Italian Pop art, a master speaks

The Italians are back again — this is the third exhibition of contemporary Italian art being held in the city in a little less than a decade — this time with a show titled Dadaumpop: From Dada to Italian Neo-Pop, curated by Igor Zanti. The exhibition opened on Friday at the Rabindranath Tagore Centre, ICCR, like last time, and it has 27 participants, most of whom, save two of advanced years, are in the age group between 30 and 40.
Zanti, who was present at the opening, said it showcased the new languages in Italian art of our times and was meant to dispel popular notions about Italian art, pushing it back to times past. With globalisation there are no barriers dividing nations, and the exhibition was meant to explore the relationship of new Italian art and Marcel Duchamp, whose urinal ushered in a radical change in our perceptions of art. This exhibition contends that it was Duchamp and not Andy Warhol who had triggered off Pop art, and many of the works inspired by manga, TV shows for children, Alice in Wonderland, comic strips and the inescapable Bollywood — Shah Rukh Khan and Amitabh Bachchan in the garb of superheroes.
Quite inevitably, works based on gender identity and reversal of one’s “assigned sex” creep in, and while the painting titled Transgenic is witty, the resin sculpture of the cross-dressed individual is cold and almost menacing. The show travels from here to Delhi on February 18.
Premonition, a Raqs Media Collective exhibition, opened at Experimenter on Friday. The Collective is based in Delhi, and they make short work of geographical and mental boundaries that still perhaps exist in certain individuals. Our perception of reality is also one of their concerns, as is clear from their video of the man who goes through various stages of transformation, the photographs that leave a sense of uncertainty in the viewer, the prints and finally, the video of the jute mill smoke stack separated from the viewer by several transparent plastic rectangles. If you take the trouble of going close enough to the screen, the vegetal parasites on the chimney suddenly begin to stir and shake, as if it had started spewing smoke, although in reality, the mill has been closed for aeons. One does not need the rather elaborate artists’ statement to explain this simple truth to the simplest of viewers. But then we are afraid of simplicity.
We finally got to see and hear William Kentridge, the renowned artist from Johannesburg, whom many people in this city had earlier had the pleasure of “discovering” at his exhibition of prints and films at the Seagull Arts and Media Resource Centre.
He was in conversation with Rosalind C. Morris at Max Mueller Bhavan, explaining how the use of a medium like charcoal enabled him to set off the chain of metamorphoses in his films. The manmade “hills” of the city where he works, created by the famous gold mines, disappear as they are recycled with the price of the noble metal soaring in the international market. Known for its dry winters and bright summers, vegetation there turns into combustible peat, which is charcoal, after all. Thus the literal and the metaphorical merge. Inevitably, the coffee pot — a central image in his work — occupied centre stage. A clip from his latest film ended the talk. A field full of folk came alive.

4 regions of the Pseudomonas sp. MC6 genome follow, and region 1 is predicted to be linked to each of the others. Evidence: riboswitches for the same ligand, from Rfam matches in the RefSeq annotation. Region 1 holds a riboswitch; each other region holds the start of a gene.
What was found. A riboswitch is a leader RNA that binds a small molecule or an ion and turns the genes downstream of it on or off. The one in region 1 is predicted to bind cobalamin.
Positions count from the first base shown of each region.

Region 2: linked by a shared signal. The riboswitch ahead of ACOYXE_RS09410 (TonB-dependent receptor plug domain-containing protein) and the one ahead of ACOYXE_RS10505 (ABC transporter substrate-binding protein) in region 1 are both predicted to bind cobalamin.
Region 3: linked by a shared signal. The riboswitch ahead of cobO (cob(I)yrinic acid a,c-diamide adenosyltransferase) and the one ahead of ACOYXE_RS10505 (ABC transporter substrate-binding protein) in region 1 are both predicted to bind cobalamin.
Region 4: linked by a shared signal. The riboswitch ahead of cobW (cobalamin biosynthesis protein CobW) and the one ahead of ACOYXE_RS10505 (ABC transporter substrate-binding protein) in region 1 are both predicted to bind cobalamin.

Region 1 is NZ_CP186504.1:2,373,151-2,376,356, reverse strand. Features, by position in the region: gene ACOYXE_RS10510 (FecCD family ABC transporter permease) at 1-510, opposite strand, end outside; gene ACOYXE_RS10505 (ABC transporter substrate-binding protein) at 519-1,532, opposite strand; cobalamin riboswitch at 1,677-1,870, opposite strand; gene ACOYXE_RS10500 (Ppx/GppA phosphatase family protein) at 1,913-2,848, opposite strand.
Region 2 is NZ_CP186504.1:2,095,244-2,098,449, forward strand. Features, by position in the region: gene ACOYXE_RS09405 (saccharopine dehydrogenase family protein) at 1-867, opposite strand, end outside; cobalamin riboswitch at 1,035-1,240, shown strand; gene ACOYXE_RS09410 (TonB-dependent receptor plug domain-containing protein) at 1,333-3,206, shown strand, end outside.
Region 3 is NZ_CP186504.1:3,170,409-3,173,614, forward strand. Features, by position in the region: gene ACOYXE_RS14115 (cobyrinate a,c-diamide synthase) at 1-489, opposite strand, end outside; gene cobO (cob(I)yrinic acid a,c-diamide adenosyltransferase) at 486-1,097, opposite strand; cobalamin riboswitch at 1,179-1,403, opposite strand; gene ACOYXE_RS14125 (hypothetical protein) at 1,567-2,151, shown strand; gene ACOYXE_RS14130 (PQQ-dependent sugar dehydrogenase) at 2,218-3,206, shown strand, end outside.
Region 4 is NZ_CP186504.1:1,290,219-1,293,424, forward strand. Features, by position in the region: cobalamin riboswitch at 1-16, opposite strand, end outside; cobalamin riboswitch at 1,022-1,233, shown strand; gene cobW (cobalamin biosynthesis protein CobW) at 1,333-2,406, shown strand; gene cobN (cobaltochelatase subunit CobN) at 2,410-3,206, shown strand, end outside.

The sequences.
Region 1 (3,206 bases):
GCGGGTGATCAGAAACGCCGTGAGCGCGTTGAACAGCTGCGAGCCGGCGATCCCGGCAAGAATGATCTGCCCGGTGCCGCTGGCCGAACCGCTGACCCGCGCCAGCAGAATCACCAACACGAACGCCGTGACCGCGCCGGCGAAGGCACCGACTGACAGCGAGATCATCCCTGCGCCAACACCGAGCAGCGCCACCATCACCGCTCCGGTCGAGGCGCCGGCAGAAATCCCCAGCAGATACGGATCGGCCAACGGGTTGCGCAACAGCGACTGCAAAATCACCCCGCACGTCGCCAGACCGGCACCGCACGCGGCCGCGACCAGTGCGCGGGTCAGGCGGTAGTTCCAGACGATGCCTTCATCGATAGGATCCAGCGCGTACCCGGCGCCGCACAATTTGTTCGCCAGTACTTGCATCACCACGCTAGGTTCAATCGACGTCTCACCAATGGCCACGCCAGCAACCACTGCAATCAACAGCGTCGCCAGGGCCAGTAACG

The women of Pop/ Revelatory Tufts show gives underseen ’60s artists their due

 International in scope but nicely focused (there are 67 works by 24 artists), “Seductive Subversion: Women Pop Artists, 1958-1968’’ is the sort of smart, engaging, and revelatory exhibition we should see more of around here — and probably would, were it not for the innate conservatism of many of our major art institutions.
 The show, at Tufts University Art Gallery, is the first modern thematic exhibition of any real ambition in these parts for ages. It features the work of artists — most of whose names won’t register with the wider public — who worked within the fairly porous parameters of the Pop Art movement in the socially, politically, and aesthetically convulsive 1960s.
The exhibition was conceived and organized by Sid Sachs, director of exhibitions at the University of the Arts in Philadelphia. It has been garnering plaudits in its two subsequent venues, first the Sheldon Museum of Art in Lincoln, Neb., and then the Brooklyn Museum of Art in New York. It was recently named “Best Thematic Show Nationally’’ by the US section of the International Art Critics Association.
Pop art’s heyday came before the onset of feminism’s second wave. As such, it was perhaps the last major art movement to systematically exclude or downplay the contributions of women (although many would say subsequent movements fared only marginally better).
Deliberately revisionist, this exhibition brings to our attention at least a dozen artists who deserve to be better known. This in itself is exciting. Niki de Saint Phalle, Vija Celmins, and Yayoi Kusama all have established reputations. But there’s no good reason such artists as Kiki Kogelnik, Rosalyn Drexler, Jann Haworth, Idelle Weber, Chryssa, and Dorothy Grebenak, and Marisol are not better known.